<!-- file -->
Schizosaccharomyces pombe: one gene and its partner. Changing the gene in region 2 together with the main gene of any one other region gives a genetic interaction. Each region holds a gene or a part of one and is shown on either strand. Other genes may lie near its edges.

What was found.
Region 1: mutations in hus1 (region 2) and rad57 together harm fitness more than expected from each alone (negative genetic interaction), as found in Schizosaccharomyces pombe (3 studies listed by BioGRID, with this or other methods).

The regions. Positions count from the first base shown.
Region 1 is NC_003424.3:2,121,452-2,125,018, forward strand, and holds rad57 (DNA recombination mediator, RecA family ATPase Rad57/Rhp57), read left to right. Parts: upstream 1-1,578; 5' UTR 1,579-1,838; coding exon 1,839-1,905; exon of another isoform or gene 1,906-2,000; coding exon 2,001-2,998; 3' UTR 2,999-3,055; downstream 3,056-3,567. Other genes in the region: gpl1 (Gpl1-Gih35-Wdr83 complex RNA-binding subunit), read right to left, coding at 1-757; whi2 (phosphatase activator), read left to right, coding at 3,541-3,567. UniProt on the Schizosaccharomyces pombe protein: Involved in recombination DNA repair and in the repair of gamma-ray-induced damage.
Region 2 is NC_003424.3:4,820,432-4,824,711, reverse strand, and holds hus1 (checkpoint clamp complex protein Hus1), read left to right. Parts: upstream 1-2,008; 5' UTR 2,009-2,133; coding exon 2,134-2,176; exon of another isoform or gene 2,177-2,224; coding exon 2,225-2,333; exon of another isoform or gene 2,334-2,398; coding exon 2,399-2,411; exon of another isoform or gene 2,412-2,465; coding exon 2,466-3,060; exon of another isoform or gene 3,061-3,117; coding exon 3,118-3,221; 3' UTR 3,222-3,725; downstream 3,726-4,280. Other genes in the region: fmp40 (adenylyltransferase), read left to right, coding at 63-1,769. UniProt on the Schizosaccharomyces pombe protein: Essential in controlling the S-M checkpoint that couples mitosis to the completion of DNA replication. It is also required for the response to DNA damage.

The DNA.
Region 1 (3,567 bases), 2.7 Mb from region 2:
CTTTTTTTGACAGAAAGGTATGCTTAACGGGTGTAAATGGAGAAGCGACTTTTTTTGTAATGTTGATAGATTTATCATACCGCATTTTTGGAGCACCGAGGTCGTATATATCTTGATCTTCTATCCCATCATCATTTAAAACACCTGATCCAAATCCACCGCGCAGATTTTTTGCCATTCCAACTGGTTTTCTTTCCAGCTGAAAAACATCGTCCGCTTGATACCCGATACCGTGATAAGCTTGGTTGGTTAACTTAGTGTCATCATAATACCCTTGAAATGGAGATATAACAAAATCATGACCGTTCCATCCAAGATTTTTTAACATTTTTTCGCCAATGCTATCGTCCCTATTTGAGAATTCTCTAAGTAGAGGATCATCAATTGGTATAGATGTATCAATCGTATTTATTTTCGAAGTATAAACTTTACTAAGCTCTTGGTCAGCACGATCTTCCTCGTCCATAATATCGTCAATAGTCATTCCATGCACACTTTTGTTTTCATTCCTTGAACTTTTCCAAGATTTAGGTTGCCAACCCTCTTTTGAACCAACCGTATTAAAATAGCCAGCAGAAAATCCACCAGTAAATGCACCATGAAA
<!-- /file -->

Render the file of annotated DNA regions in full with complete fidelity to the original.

Schizosaccharomyces pombe: one gene and its partner. Changing the gene in region 2 together with the main gene of any one other region gives a genetic interaction. Each region holds a gene or a part of one and is shown on either strand. Other genes may lie near its edges.

What was found.
Region 1: mutations in hus1 (region 2) and rad57 together harm fitness more than expected from each alone (negative genetic interaction), as found in Schizosaccharomyces pombe (3 studies listed by BioGRID, with this or other methods).

The regions. Positions count from the first base shown.
Region 1 is NC_003424.3:2,121,452-2,125,018, forward strand, and holds rad57 (DNA recombination mediator, RecA family ATPase Rad57/Rhp57), read left to right. Parts: upstream 1-1,578; 5' UTR 1,579-1,838; coding exon 1,839-1,905; exon of another isoform or gene 1,906-2,000; coding exon 2,001-2,998; 3' UTR 2,999-3,055; downstream 3,056-3,567. Other genes in the region: gpl1 (Gpl1-Gih35-Wdr83 complex RNA-binding subunit), read right to left, coding at 1-757; whi2 (phosphatase activator), read left to right, coding at 3,541-3,567. UniProt on the Schizosaccharomyces pombe protein: Involved in recombination DNA repair and in the repair of gamma-ray-induced damage.
Region 2 is NC_003424.3:4,820,432-4,824,711, reverse strand, and holds hus1 (checkpoint clamp complex protein Hus1), read left to right. Parts: upstream 1-2,008; 5' UTR 2,009-2,133; coding exon 2,134-2,176; exon of another isoform or gene 2,177-2,224; coding exon 2,225-2,333; exon of another isoform or gene 2,334-2,398; coding exon 2,399-2,411; exon of another isoform or gene 2,412-2,465; coding exon 2,466-3,060; exon of another isoform or gene 3,061-3,117; coding exon 3,118-3,221; 3' UTR 3,222-3,725; downstream 3,726-4,280. Other genes in the region: fmp40 (adenylyltransferase), read left to right, coding at 63-1,769. UniProt on the Schizosaccharomyces pombe protein: Essential in controlling the S-M checkpoint that couples mitosis to the completion of DNA replication. It is also required for the response to DNA damage.

The DNA.
Region 1 (3,567 bases), 2.7 Mb from region 2:
CTTTTTTTGACAGAAAGGTATGCTTAACGGGTGTAAATGGAGAAGCGACTTTTTTTGTAATGTTGATAGATTTATCATACCGCATTTTTGGAGCACCGAGGTCGTATATATCTTGATCTTCTATCCCATCATCATTTAAAACACCTGATCCAAATCCACCGCGCAGATTTTTTGCCATTCCAACTGGTTTTCTTTCCAGCTGAAAAACATCGTCCGCTTGATACCCGATACCGTGATAAGCTTGGTTGGTTAACTTAGTGTCATCATAATACCCTTGAAATGGAGATATAACAAAATCATGACCGTTCCATCCAAGATTTTTTAACATTTTTTCGCCAATGCTATCGTCCCTATTTGAGAATTCTCTAAGTAGAGGATCATCAATTGGTATAGATGTATCAATCGTATTTATTTTCGAAGTATAAACTTTACTAAGCTCTTGGTCAGCACGATCTTCCTCGTCCATAATATCGTCAATAGTCATTCCATGCACACTTTTGTTTTCATTCCTTGAACTTTTCCAAGATTTAGGTTGCCAACCCTCTTTTGAACCAACCGTATTAAAATAGCCAGCAGAAAATCCACCAGTAAATGCACCATGAAA